Florida State Coach Jimbo Fisher, left, and Miami Coach Mark Richt will meet again on Saturday in a game that was postponed by Hurricane Irma. (Wilfredo Lee/AP)

In searching for perspective on this year's Miami-Florida State game, there seems no better source than Hurricanes Coach Mark Richt.

Richt spent five years as a quarterback at Miami then more than a decade on the staff at Florida State before eventually returning to his alma mater, three experiences that round out his opinion on the heated intrastate rivalry.

"I think that it's still a very, very important and passionate game for the players and the coaches and the fans," Richt said Wednesday. "I think on a national basis, it's not quite as exciting as it used to be. Because, first of all, Florida State has been dominating it lately, and Miami really hasn't been in position where people are talking much about the 'Canes when it comes to the national community of people that love college football. If we can keep winning, and playing the kind of games of football that people respect, and win our share of these, then it's gonna be fun again, for everybody."

That scenario applies for this Saturday's matchup in Tallahassee, though the roles are reversed: The Seminoles have won the past seven meetings but have started this season with a limp. After the losing star running back Dalvin Cook to the NFL after last season, highly touted quarterback Deondre Francois suffered a season-ending injury in the opener against No. 1 Alabama. The Seminoles needed a last-minute touchdown last weekend at Wake Forest to avoid their first 0-3 start since 1976.

Even with Miami surging to a 3-0 start and the No. 13 ranking in the Associated Press poll, 'Canes vs. 'Noles won't be the must-see TV it once was for many viewers outside of Sunshine State.

Instead, the significance of Saturday's game hits closer to home. Both teams endured Hurricane Irma, which along with heartache and worry brought about a three-week hiatus from the sport, including each team canceling one game and postponing of their head-to-head meeting from Sept. 16 until Saturday. Instead of facing an onslaught of hype, both teams are embracing the chance to return to normalcy.

That was the theme of this past weekend, when both football teams, playing some 80 miles apart in North Carolina, sat in postgame news conferences and circled the subject.

The Hurricanes went first. After dispatching vastly improved and previously undefeated Duke, 31-6, on Friday night in Durham, N.C., sophomore linebacker Shaq Quarterman was asked if he was looking forward to returning to a typical football schedule.

He took a deep breath, then blew the air out of his mouth as he answered: "Oh, yeah."

The Seminoles came next, the following afternoon. For them, a return to normalcy meant something different. They had just earned their first victory, scraping past an unbeaten yet unranked Wake Forest, 26-19, when Francois's freshman fill-in, James Blackman, slung a 40-yard touchdown pass to Auden Tate with 53 seconds remaining. In the aftermath, Coach Jimbo Fisher said something abnormal coming from a man who entered this season with a 59-9 record over the past five years.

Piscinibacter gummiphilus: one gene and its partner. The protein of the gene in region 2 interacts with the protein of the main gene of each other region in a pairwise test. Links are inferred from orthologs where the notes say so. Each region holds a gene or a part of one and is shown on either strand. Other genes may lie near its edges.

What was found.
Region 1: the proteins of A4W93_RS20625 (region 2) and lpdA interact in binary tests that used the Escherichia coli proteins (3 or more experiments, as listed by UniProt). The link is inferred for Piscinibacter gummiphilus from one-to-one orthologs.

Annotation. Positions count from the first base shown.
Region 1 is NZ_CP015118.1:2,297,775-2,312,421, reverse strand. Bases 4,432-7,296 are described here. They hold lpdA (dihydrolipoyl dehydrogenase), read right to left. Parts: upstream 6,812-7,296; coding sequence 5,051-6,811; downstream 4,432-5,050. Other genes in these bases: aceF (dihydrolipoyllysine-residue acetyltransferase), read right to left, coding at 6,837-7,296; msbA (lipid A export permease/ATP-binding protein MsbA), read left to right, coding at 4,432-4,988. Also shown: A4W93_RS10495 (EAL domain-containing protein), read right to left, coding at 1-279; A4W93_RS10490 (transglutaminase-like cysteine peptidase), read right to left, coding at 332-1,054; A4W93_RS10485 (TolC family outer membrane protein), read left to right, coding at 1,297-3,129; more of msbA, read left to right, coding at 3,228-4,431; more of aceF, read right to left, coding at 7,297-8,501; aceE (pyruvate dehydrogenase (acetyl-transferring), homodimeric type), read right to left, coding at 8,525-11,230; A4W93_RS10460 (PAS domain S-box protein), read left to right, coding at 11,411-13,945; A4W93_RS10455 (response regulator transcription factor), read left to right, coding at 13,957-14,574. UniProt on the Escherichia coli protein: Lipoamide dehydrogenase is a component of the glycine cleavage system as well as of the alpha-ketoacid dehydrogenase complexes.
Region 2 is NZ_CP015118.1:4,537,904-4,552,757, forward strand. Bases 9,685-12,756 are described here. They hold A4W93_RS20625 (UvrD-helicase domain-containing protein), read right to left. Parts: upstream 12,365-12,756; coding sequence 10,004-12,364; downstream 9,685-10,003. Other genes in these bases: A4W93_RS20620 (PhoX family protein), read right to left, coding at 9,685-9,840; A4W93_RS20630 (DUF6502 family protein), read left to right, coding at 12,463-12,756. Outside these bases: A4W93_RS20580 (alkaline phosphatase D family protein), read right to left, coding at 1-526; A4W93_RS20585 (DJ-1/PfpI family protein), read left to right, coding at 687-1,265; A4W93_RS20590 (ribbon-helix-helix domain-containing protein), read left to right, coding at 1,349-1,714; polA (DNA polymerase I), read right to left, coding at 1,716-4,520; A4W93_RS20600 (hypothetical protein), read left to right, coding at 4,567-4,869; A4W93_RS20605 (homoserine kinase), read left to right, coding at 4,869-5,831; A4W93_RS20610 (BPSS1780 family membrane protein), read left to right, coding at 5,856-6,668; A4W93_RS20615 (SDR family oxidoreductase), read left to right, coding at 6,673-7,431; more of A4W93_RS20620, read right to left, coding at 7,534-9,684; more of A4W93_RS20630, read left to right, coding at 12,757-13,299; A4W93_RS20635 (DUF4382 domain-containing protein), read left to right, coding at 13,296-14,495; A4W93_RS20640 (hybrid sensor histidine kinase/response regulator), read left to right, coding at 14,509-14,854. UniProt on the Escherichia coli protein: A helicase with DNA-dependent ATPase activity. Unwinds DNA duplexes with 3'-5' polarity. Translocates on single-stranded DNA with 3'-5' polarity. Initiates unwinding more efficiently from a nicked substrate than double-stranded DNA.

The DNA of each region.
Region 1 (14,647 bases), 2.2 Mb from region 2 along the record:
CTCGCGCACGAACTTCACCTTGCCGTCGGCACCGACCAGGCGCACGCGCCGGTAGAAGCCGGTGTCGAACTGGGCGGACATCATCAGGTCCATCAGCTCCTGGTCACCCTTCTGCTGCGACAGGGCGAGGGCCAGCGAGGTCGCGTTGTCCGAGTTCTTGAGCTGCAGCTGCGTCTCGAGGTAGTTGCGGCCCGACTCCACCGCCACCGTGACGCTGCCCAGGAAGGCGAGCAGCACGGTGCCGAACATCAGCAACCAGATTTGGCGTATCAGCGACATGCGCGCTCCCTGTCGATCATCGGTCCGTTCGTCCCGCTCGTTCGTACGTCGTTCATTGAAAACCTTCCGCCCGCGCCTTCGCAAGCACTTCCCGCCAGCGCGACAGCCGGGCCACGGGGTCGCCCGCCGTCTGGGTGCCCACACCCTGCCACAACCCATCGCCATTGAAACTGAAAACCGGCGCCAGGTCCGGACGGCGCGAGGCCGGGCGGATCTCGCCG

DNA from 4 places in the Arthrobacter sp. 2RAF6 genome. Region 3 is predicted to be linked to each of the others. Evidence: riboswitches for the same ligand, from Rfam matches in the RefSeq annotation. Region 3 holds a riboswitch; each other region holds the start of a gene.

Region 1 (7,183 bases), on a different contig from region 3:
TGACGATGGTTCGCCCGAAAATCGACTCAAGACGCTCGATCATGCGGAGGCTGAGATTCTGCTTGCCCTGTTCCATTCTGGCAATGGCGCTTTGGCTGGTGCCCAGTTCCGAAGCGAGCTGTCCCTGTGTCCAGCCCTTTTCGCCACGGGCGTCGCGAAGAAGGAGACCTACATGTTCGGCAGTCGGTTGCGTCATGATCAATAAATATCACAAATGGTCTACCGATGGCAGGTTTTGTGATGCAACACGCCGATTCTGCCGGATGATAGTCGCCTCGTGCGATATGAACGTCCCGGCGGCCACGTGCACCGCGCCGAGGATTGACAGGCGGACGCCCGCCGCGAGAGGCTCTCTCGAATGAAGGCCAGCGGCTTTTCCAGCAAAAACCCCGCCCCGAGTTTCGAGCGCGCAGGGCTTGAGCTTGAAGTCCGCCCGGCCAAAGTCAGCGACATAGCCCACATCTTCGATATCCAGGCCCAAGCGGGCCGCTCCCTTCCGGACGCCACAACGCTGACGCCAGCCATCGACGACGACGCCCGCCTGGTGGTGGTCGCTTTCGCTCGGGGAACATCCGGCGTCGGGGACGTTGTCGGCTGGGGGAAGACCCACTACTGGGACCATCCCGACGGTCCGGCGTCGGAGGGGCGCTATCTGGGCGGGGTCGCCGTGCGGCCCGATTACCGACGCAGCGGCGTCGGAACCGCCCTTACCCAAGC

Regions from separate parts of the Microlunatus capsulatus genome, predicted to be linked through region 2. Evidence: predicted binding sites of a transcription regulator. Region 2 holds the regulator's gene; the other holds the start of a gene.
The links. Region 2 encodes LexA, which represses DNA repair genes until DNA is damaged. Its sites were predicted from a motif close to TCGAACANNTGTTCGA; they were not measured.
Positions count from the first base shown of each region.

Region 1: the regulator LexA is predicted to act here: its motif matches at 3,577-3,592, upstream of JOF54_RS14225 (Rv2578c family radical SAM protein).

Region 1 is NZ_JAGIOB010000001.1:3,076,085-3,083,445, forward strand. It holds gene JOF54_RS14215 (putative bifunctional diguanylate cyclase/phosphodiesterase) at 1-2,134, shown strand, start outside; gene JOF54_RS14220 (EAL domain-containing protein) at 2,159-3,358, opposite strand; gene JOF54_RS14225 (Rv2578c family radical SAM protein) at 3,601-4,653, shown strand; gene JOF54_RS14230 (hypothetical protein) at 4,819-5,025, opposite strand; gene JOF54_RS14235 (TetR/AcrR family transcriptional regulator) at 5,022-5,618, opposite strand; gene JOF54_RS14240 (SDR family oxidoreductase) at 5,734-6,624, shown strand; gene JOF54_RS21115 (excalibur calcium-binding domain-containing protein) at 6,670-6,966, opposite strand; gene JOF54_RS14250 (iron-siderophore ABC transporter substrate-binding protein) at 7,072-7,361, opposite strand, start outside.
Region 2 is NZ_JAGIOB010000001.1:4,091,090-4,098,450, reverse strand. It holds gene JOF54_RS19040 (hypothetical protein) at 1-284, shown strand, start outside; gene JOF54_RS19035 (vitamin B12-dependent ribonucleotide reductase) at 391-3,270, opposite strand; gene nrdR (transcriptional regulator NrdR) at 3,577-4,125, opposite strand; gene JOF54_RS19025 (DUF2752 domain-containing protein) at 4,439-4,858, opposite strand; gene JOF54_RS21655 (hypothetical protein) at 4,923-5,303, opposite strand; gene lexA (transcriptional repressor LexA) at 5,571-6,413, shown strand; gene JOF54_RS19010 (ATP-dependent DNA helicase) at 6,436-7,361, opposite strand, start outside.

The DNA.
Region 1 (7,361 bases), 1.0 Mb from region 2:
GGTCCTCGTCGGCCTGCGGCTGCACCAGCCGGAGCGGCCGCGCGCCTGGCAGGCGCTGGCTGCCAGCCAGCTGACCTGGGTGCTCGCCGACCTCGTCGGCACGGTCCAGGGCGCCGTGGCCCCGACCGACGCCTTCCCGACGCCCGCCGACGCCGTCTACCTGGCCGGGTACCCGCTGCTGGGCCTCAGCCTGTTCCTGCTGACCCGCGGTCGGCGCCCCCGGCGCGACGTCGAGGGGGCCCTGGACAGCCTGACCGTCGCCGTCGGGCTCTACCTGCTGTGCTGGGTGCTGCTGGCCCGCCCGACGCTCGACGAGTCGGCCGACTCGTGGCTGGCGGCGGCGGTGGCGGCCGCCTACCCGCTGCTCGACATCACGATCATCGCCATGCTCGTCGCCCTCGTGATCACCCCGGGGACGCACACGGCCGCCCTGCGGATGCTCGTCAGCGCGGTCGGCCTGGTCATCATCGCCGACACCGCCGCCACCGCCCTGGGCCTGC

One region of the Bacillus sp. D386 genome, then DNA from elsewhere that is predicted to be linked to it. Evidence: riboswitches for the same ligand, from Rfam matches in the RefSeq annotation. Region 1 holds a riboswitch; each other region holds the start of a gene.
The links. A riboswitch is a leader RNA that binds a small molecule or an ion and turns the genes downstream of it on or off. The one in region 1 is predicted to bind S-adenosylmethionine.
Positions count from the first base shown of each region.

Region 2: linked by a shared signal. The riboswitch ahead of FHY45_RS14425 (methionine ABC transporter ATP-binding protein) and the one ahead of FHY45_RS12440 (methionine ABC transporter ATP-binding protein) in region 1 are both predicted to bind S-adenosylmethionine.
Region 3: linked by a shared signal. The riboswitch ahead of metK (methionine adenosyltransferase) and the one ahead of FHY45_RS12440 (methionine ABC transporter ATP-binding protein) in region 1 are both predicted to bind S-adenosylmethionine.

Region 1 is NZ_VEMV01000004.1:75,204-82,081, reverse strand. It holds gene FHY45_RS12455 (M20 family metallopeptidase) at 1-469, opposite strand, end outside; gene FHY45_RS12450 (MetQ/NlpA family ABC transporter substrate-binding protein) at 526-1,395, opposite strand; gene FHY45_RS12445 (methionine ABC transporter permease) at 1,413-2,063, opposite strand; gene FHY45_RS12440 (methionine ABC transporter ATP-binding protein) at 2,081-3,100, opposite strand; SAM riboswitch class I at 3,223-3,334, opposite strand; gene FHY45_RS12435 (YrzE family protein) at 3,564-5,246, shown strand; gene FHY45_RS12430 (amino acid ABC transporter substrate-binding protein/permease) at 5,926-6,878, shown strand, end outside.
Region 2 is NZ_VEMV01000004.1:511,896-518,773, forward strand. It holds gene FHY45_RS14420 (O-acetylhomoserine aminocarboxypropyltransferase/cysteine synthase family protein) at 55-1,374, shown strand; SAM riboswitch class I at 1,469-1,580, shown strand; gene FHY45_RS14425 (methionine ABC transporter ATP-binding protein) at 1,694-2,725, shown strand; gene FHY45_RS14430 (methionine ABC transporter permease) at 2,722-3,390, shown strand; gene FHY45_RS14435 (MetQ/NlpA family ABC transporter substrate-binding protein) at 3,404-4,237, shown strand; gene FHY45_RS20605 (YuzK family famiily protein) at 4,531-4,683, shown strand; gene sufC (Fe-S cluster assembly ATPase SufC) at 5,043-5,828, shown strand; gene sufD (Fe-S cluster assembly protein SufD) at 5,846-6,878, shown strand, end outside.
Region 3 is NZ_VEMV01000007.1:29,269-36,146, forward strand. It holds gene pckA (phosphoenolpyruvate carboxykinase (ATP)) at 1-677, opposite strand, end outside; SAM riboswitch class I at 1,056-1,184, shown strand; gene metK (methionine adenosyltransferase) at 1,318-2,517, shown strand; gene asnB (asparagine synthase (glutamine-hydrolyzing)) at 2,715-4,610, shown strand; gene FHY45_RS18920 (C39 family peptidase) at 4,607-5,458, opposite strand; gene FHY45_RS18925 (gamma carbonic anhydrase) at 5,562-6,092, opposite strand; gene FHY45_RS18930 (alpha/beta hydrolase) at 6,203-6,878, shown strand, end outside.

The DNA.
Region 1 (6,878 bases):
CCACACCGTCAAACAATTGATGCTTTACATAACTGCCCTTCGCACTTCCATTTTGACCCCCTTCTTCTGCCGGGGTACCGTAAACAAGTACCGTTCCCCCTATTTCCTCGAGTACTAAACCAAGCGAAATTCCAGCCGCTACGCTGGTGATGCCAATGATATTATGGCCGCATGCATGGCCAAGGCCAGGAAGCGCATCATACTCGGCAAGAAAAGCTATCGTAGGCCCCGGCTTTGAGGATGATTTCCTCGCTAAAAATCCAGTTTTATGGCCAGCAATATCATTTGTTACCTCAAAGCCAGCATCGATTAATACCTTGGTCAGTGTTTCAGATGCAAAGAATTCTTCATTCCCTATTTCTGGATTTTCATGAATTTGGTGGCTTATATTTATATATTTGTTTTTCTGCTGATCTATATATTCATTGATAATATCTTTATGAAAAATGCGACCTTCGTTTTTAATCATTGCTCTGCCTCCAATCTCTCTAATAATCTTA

"It's just like, it's been so long since you felt it," Fisher said, describing the locker room celebration. "Since last year! Since December 31 since we had a win."

That last win, 33-32 over Michigan in the Orange Bowl on Dec. 30, set high expectations, including a preseason ranking of No. 3 for the Seminoles. Then came the bruising loss to Alabama, the 21-day layoff because of Irma and a 27-21 loss to resurgent North Carolina State in Blackman's first career start.

Florida State's defense, considered the team's stronger unit at the start of the season, allowed Wake Forest to rack up 367 yards on Saturday, 271 of which were in the air. The Seminoles have five sacks in three games after posting 51 in 2016. The run game without Cook is pallid, ranking 121st out of 129 major-college programs with 97.7 yards per game.

Fisher called the three games this season a learning experience for his team, part of a growing process that was going to have to accelerate considerably this week to get the Seminoles into good enough shape to beat Miami.

The Hurricanes emerged from September with a formidable defense that limited Duke to three trips to the red zone and six points, a fine quarterback in Malik Rosier and an electrifying running back in Mark Walton, who is expected to play Saturday despite aggravating a left ankle injury against the Blue Devils.

How much must Florida State improve by the time Miami rolls around?

"A buuuuunch," Fisher said Saturday.

Kinks still exist for the Hurricanes. After the Duke win, Richt took the blame for instances of what he termed "offensive confusion" — the Hurricanes couldn't line up in a certain play correctly without a timeout — that could just as easily be attributed to missing three weeks of practice in September.

"We took like two, three weeks off so we're still trying to get back in game mode," linebacker Michael Pinckney said. "A lot of teams have four, five games under their belt."

But, like Florida State, Miami is hoping to move forward Saturday after a fitful start to the season.

The rivalry game — which will be played with an eye on Tropical Storm Nate, which was approaching Central America on Thursday with a shifting path that could affect the Florida Panhandle — is another step toward normal.